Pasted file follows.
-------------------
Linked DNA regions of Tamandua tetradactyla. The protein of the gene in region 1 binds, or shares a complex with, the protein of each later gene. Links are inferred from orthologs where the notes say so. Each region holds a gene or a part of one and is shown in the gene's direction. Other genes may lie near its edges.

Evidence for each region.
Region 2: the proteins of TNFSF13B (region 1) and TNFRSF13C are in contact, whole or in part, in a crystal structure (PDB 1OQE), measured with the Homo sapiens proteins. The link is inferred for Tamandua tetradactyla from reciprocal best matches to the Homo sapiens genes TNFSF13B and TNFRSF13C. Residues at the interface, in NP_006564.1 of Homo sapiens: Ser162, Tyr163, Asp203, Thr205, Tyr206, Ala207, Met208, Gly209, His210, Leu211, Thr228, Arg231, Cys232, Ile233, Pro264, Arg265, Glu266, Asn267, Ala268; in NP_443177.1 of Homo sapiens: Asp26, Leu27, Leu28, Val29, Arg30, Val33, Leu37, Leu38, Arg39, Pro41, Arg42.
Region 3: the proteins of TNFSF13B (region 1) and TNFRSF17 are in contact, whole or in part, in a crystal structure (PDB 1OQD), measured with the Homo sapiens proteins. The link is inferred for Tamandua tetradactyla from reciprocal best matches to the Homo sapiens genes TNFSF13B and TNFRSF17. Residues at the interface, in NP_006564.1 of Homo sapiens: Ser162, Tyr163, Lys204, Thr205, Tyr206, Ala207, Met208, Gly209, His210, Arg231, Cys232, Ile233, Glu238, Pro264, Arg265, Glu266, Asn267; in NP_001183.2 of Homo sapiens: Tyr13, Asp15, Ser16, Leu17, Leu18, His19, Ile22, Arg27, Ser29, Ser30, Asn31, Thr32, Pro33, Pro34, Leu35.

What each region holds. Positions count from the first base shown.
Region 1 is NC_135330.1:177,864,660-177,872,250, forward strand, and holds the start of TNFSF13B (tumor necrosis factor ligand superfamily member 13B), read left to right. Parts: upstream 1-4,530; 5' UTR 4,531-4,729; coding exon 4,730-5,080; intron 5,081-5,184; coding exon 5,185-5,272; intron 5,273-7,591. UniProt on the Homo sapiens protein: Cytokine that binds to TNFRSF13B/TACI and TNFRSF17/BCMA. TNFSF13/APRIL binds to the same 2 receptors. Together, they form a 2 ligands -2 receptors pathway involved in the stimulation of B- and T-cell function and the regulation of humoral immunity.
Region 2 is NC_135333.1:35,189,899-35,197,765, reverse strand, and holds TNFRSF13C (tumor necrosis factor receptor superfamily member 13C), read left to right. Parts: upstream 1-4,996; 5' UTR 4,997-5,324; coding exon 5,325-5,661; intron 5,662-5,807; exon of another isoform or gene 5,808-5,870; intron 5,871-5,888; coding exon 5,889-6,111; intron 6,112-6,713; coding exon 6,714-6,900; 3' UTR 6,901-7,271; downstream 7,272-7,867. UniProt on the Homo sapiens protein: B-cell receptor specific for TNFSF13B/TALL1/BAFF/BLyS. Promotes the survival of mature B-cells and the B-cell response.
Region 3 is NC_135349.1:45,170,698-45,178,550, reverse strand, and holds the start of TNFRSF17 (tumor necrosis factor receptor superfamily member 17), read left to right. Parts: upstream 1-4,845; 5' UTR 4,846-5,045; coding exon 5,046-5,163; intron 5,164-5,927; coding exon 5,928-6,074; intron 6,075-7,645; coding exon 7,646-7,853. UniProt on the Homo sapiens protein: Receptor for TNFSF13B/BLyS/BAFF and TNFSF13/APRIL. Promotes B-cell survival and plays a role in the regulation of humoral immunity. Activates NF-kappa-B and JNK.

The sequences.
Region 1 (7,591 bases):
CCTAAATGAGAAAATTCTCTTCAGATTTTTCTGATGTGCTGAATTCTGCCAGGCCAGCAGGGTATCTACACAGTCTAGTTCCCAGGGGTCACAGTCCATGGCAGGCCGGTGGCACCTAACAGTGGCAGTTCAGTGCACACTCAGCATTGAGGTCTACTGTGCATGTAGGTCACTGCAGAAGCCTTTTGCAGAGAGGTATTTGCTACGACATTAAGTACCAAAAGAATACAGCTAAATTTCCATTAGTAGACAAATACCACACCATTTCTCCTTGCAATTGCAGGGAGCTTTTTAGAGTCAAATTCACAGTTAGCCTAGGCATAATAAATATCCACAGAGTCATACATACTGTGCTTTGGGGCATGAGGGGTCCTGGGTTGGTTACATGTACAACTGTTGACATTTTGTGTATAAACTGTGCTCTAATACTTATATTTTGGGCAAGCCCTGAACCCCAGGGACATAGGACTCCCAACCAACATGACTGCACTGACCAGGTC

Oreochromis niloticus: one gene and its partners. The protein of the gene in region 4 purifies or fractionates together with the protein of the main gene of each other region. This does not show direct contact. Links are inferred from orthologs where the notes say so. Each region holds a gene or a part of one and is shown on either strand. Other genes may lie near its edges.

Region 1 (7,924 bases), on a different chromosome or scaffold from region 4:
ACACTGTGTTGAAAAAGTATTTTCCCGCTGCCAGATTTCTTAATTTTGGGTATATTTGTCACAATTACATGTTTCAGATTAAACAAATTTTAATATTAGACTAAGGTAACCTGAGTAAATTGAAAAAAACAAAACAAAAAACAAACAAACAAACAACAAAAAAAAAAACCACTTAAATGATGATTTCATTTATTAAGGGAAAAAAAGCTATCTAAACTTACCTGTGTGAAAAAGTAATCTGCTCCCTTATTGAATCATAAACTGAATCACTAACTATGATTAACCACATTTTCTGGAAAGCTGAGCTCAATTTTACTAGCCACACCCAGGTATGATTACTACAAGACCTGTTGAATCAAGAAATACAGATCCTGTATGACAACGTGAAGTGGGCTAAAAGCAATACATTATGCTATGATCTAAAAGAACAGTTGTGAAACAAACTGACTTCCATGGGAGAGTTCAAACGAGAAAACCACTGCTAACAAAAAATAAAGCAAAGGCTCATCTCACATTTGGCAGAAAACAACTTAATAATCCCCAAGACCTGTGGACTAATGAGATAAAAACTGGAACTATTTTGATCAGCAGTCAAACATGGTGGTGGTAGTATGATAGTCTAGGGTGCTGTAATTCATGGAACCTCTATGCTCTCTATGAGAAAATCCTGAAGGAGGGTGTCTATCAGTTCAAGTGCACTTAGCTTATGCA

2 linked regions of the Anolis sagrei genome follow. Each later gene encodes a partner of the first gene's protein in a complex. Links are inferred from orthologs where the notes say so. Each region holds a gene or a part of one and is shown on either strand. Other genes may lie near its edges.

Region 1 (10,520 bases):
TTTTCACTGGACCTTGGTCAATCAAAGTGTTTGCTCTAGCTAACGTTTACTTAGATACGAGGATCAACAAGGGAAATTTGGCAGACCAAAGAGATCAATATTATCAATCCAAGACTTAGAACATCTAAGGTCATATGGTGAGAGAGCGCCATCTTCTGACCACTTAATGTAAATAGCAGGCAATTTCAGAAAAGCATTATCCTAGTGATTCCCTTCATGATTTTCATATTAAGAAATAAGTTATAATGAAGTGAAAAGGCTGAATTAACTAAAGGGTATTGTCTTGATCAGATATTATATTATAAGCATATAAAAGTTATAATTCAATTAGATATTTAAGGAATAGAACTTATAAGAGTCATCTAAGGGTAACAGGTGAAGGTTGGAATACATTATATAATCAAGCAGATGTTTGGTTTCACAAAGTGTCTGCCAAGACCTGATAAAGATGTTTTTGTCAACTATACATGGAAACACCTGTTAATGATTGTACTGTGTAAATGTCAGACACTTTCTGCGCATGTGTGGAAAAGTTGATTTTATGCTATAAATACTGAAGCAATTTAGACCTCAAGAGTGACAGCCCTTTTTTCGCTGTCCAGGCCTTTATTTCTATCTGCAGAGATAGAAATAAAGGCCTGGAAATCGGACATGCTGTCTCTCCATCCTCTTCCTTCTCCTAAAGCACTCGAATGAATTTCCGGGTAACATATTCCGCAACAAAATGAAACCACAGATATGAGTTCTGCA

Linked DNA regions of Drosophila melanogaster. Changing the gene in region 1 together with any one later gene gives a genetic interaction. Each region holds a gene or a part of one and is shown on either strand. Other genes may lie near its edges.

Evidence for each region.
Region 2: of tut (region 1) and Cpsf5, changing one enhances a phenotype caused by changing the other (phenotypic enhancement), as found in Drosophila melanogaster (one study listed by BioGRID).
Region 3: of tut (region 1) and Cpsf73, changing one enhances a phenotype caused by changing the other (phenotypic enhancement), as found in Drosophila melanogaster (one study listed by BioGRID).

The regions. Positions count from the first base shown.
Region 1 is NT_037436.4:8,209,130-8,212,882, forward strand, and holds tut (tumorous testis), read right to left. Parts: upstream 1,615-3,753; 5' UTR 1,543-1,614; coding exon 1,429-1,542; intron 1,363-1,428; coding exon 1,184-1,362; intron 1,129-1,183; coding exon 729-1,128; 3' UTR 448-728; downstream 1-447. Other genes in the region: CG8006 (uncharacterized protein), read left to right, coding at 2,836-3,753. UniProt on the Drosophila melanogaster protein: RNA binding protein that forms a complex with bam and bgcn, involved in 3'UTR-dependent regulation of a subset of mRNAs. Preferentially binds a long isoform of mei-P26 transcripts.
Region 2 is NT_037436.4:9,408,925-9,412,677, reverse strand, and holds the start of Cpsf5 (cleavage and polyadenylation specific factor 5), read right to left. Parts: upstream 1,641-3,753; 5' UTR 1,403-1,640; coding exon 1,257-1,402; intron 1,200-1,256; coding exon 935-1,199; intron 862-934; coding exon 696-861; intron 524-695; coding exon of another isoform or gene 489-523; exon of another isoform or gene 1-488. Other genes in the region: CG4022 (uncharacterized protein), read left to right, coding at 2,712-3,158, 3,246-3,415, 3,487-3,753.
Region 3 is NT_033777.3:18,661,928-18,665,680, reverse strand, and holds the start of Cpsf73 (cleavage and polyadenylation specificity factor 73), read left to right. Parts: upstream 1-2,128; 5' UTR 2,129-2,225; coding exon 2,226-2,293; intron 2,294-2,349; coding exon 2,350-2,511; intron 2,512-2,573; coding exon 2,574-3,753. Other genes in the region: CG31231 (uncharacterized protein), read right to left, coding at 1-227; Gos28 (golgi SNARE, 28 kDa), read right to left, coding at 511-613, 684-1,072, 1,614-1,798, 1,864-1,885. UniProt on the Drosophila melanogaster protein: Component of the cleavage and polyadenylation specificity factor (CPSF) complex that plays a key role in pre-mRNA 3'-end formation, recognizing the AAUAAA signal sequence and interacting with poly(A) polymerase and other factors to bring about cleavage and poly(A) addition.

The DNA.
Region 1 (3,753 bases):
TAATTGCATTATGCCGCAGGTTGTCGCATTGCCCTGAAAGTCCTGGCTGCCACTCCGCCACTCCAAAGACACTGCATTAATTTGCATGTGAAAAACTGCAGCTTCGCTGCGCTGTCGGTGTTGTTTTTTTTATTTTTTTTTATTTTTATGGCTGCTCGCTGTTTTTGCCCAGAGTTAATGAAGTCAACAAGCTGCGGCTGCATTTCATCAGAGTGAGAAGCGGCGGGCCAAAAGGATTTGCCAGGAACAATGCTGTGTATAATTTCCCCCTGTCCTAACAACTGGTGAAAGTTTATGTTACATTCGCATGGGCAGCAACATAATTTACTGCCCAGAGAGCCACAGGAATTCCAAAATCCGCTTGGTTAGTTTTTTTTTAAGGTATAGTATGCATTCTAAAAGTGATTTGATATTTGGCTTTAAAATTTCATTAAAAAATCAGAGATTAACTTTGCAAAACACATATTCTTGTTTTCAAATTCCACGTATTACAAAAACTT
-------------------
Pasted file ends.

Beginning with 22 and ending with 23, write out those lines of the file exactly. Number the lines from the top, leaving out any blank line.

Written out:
The regions. Positions count from the first base shown.
Region 1 is NT_037436.4:8,209,130-8,212,882, forward strand, and holds tut (tumorous testis), read right to left. Parts: upstream 1,615-3,753; 5' UTR 1,543-1,614; coding exon 1,429-1,542; intron 1,363-1,428; coding exon 1,184-1,362; intron 1,129-1,183; coding exon 729-1,128; 3' UTR 448-728; downstream 1-447. Other genes in the region: CG8006 (uncharacterized protein), read left to right, coding at 2,836-3,753. UniProt on the Drosophila melanogaster protein: RNA binding protein that forms a complex with bam and bgcn, involved in 3'UTR-dependent regulation of a subset of mRNAs. Preferentially binds a long isoform of mei-P26 transcripts.